The only time his children think of him as an actor, he says, is: ‘When I have to pack up my bags from time to time.  The idea of them watching us pretend to be other people is not that attractive. I guess in Hollywood all their friends’ parents would be connected with the film industry because it is a one-industry town but that is not true of New York. None of their friend’s parents are actors.’

I ask what his friends in New York do for a living. ‘I have friends who are musicians, one is a painter, one is a screenwriter. I know actors but it’s not like I hang out with them, so my kids don’t either.’

He reckons his perspective on life changed as soon as he had children. ‘Yeah that is the moment when you step out of yourself. My whole world evolves around them. I have accepted work I might not have wanted to do because I wanted to provide for them. You have to keep your family together. It is a responsibility. With a boy you work so hard because you know they have to have the right stuff to get out in the world and take the slings and arrows. It’s so bittersweet because you’re happy to see them take on the world, but it is sad when they need you less and less. You have to let go and they are going to have to learn about rejection. Rejection from a girlfriend. Rejection after a job interview. You want to warn them but you can’t.’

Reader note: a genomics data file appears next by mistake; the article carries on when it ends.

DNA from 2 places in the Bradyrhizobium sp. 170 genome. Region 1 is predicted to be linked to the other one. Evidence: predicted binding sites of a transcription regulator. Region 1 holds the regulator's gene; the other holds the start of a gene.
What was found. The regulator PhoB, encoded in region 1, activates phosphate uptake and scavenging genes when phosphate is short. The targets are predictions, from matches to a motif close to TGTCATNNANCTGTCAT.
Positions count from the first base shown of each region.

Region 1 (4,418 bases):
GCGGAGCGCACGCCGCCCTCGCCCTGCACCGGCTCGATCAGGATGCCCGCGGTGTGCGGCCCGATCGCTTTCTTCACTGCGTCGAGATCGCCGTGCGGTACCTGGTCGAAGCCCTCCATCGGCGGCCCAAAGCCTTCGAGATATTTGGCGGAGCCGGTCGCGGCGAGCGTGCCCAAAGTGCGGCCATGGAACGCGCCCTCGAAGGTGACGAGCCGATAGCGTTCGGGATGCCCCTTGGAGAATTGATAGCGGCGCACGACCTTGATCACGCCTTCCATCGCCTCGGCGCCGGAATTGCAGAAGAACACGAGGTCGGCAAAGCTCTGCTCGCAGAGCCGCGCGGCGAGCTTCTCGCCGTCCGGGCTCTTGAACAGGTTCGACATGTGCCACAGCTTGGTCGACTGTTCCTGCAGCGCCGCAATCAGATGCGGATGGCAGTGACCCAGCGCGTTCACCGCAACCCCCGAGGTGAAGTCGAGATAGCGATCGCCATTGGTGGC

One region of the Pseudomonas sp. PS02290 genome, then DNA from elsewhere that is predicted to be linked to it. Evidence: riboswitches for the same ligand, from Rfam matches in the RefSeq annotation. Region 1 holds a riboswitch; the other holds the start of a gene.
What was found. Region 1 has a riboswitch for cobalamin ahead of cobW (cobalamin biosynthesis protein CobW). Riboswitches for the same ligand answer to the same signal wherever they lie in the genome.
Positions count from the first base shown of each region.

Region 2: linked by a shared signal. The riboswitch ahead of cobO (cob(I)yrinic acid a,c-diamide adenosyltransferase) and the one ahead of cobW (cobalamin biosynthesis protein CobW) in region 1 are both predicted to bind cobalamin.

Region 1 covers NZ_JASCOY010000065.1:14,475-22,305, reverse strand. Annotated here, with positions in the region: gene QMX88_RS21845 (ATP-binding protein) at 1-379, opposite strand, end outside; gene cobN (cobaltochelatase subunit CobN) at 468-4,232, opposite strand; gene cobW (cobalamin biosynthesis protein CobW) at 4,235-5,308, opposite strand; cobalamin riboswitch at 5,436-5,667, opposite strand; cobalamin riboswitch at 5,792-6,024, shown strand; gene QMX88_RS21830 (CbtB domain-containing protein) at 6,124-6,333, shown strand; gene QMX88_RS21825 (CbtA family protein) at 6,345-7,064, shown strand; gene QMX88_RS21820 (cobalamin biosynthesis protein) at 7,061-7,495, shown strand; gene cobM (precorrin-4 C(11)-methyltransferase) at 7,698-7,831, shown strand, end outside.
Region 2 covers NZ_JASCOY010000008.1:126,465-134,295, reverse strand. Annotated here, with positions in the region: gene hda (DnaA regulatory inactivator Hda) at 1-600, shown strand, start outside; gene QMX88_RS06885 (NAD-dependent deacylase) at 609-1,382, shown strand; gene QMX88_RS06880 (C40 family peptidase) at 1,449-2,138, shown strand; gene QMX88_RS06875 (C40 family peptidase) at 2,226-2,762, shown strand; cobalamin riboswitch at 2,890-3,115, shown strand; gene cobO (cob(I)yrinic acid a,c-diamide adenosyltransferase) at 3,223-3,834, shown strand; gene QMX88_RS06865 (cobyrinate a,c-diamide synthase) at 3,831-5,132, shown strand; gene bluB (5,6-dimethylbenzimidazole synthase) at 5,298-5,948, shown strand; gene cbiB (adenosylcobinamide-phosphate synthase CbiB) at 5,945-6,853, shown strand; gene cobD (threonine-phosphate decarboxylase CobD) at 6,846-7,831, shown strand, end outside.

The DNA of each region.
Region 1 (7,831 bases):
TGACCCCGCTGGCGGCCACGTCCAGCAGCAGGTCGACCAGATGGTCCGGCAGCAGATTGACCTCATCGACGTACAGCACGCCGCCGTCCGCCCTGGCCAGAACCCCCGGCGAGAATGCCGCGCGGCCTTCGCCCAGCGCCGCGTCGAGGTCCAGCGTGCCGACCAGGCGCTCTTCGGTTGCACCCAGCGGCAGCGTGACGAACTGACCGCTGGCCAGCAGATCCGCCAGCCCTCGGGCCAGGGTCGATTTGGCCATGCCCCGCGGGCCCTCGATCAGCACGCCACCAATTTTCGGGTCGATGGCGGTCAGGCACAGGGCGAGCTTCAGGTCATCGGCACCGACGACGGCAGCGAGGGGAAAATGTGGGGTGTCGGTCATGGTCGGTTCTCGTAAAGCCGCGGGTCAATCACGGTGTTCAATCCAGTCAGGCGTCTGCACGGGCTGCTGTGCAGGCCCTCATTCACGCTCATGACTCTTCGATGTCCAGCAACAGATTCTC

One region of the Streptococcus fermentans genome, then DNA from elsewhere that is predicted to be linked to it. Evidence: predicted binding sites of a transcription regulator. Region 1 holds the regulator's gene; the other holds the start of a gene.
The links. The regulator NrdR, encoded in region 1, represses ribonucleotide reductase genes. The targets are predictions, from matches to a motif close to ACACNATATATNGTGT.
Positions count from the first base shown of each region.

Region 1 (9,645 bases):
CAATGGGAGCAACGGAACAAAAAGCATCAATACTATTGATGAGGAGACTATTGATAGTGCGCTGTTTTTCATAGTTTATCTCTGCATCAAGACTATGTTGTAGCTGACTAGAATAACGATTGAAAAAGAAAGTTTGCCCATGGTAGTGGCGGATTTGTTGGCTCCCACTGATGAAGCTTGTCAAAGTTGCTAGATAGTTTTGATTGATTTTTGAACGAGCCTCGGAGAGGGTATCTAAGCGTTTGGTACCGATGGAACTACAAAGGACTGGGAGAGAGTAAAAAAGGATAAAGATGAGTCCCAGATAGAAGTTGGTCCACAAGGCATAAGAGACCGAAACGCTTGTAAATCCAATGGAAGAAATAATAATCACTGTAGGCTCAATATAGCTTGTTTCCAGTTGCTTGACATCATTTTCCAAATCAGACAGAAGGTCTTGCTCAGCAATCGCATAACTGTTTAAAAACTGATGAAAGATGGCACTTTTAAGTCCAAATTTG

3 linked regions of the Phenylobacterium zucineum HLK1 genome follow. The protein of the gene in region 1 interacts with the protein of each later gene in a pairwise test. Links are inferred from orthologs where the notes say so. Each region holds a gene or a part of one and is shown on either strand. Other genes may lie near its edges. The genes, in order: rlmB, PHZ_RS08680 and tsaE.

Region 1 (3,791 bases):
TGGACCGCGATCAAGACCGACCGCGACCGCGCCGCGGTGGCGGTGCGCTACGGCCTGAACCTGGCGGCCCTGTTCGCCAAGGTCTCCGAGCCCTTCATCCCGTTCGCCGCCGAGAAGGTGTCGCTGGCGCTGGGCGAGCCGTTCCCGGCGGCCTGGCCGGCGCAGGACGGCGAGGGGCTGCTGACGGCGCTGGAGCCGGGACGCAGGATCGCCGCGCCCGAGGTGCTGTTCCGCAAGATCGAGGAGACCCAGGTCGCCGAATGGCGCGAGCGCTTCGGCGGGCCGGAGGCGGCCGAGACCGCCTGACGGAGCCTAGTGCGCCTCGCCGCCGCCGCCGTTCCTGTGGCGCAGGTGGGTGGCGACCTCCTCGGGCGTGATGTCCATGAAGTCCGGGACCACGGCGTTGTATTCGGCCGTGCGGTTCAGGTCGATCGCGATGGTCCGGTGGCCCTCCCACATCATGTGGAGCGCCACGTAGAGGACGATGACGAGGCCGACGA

He speaks with feeling on this subject. He has been nominated for everything from Screen Actors Guild Awards and Golden Globes but an Oscar nomination always eluded him. His biggest indignity was being removed from the poster of Mystic River, while co-stars Sean Penn and Tim Robbins won Oscars.

The way he and his wife raise their children is different from the way they were raised. He rolls his wedding ring distractedly on his finger as he speaks of this. ‘I am so much closer to my kids than I was to my parents. Not in an overbearing, too involved, step over the boundaries way, but we talk about things. Spend time together. Enjoy each other’s company. My son plays guitar in a band. He hands down never wanted to be an actor. My daughter is still trying to figure out what she wants to do. My wife and I have pounded the table so hard about their not being actors that I think the only reason they would now do it would be out of rebellion. They have had so many years hearing my wife and I talk about the rejection involved. The heartache. Both of us, as well as we’ve done, felt we didn’t want them to be subjected to that. In retrospect I could probably have been a little less adamant.’